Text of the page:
ABC's Terry Moran Raves Over President's Press Conference: 'An Obama Smackdown'
Nightline co-anchor Terry Moran on Wednesday couldn't be bothered with spending much time on the scandal in Libya that left four Americans dead. Instead, he thrilled over the President's performance during a White House press conference. "An Obama smackdown," proclaimed the unabashed fan of the Democratic president. [See video below. MP3 audio here.]
Moran enthused, "The 44th President, today, was ready to rumble. You heard and saw it most emphatically when he leapt to the defense on Susan Rice." Moran explained that the United Nations ambassador is "under fire for claiming the deadly attack on the U.S. mission in Benghazi, Libya was not a terrorist attack but a riot sparked by outrage over an anti-Muslim film." But the journalist quickly moved on to the battle between Senator John McCain and Obama. Declaring a winner, he cheered, "Today, an Obama smackdown."
After briefly discussing the scandal enveloping David Petraeus, Moran declared, "But the real takeaway from the White House today? There's nothing like a re-election to give the President a jolt of confidence."
Oddly, after highlighting the President's "smackdown" of Republicans, the journalist closed by lecturing, "Bridging those differences, or even just beginning to heal them, that's the real task ahead for President Obama."
Just last week, the reporter snarled at Rush Limbaugh for "slandering" Obama's voters, claiming the conservative has "contempt" for them.
On November 5, Moran wistfully announced, "Looking at Barack Obama today, on the last day of his last campaign, it is impossible not to think back to what seemed a hinge of history."
A partial transcript of the November 14 segment can be found below:
TERRY MORAN: But the real takeaway from the White House today? There's nothing like a re-election to give the President a jolt of confidence.
BARACK OBAMA: I've got a mandate to help middle class families and families that are working hard to try to get in the middle class. That's my mandate.
MORAN: Gone was the lackluster, stumbling Obama of the first debate in Denver.
OBAMA: Well, ah, ah, ah.
MORAN: And gone, too, was the grimly determined campaigner of the final stretch.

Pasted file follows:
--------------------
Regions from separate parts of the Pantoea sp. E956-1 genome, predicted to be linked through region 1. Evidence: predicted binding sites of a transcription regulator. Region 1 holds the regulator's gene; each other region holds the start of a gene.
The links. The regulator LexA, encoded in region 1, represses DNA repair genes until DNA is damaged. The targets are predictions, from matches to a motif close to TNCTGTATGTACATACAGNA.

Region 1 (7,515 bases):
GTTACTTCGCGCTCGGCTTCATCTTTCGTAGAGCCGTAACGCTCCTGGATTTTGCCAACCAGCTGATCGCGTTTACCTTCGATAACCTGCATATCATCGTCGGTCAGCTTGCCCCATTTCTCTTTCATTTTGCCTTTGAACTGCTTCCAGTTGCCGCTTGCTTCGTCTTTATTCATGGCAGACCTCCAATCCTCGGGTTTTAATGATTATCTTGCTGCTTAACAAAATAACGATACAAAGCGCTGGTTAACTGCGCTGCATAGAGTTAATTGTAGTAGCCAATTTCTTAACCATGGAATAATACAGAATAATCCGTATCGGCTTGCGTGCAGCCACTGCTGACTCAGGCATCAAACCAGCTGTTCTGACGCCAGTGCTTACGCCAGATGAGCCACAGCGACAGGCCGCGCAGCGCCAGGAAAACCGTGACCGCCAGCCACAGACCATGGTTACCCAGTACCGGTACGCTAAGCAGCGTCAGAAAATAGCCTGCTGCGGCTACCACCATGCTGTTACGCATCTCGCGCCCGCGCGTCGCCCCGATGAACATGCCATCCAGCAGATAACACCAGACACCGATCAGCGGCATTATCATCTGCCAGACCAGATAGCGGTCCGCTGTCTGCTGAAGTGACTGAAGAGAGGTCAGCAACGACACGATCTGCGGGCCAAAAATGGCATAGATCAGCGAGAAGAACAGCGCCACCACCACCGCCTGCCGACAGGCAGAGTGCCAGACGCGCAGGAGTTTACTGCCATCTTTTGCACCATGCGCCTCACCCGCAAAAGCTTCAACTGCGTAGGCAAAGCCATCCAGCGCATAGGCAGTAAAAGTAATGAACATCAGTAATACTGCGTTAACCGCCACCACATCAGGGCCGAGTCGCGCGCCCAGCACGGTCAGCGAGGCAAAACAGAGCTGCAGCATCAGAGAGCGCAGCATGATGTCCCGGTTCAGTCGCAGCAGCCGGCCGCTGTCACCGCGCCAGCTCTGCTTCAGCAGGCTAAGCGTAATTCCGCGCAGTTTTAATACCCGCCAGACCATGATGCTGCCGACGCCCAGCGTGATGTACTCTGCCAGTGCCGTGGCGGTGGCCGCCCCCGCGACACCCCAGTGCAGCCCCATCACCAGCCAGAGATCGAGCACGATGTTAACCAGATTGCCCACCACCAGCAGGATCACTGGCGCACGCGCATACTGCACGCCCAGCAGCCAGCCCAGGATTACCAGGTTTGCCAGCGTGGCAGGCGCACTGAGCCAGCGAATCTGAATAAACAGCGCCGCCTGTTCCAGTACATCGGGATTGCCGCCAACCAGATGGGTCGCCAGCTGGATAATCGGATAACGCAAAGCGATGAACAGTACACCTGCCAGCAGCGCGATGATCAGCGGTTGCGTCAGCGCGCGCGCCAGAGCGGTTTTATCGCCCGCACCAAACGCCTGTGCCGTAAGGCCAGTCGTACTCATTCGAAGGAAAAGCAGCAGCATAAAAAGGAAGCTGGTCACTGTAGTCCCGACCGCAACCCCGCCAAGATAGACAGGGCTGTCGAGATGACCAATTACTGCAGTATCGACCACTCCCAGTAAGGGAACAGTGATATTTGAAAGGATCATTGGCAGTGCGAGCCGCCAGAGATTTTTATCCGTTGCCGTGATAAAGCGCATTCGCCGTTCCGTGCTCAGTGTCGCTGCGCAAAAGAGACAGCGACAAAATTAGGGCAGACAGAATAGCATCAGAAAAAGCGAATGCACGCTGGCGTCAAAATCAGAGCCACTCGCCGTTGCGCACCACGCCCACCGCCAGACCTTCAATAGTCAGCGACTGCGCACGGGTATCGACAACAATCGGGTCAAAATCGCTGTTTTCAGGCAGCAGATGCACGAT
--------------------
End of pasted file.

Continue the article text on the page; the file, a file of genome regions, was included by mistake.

OBAMA: The status quo in Washington has fought us every step of the way.
MORAN: The 44th President, today, was ready to rumble. You heard and saw it most emphatically when he leapt to the defense on Susan Rice, his ambassador to the United Nations. She's under fire for claiming the deadly attack on the U.S. mission in Benghazi, Libya was not a terrorist attack but a riot sparked by outrage over an anti-Muslim film.
SUSAN RICE: What this began as was a spontaneous, not a premeditated response to what had transpired in Cairo. Cairo, as you know, a few hours earlier, there was a violent protest that was undertaken in reaction to this very offensive video that was disseminated.
MORAN: Rice is now a leading candidate to replace Hillary Clinton as secretary of state. Top Republicans led by Senators John McCain and Lindsey Graham, they vowed to block her nomination.
LINDSEY GRAHAM: I don't trust her. And the reason I don't trust her is because I think she knew better and if she didn't know better, she shouldn't be the voice of America.
MORAN: Today, an Obama smackdown.
OBAMA: If Senator McCain and Senator Graham and others want to go after somebody, they should go after me. And should I choose, if I think that she would be the best person to serve America, in the capacity of the State Department, then I will nominate her.
MORAN: But wait. Isn't this supposed to be a moment for bipartisanship? As the country approaches the fiscal cliff, steep tax hikes and spending cuts at the end of the year unless Washington can do a deal, what kind of leadership will the newly emboldened Barack Obama bring to those old, bitter debates?
OBAMA: So, I will, you know, examine ways that I can make sure to communicate my desire to work with everybody. There are probably going to be still some very sharp differences.
MORAN: Bridging those differences, or even just beginning to heal them, that's the real task ahead for President Obama.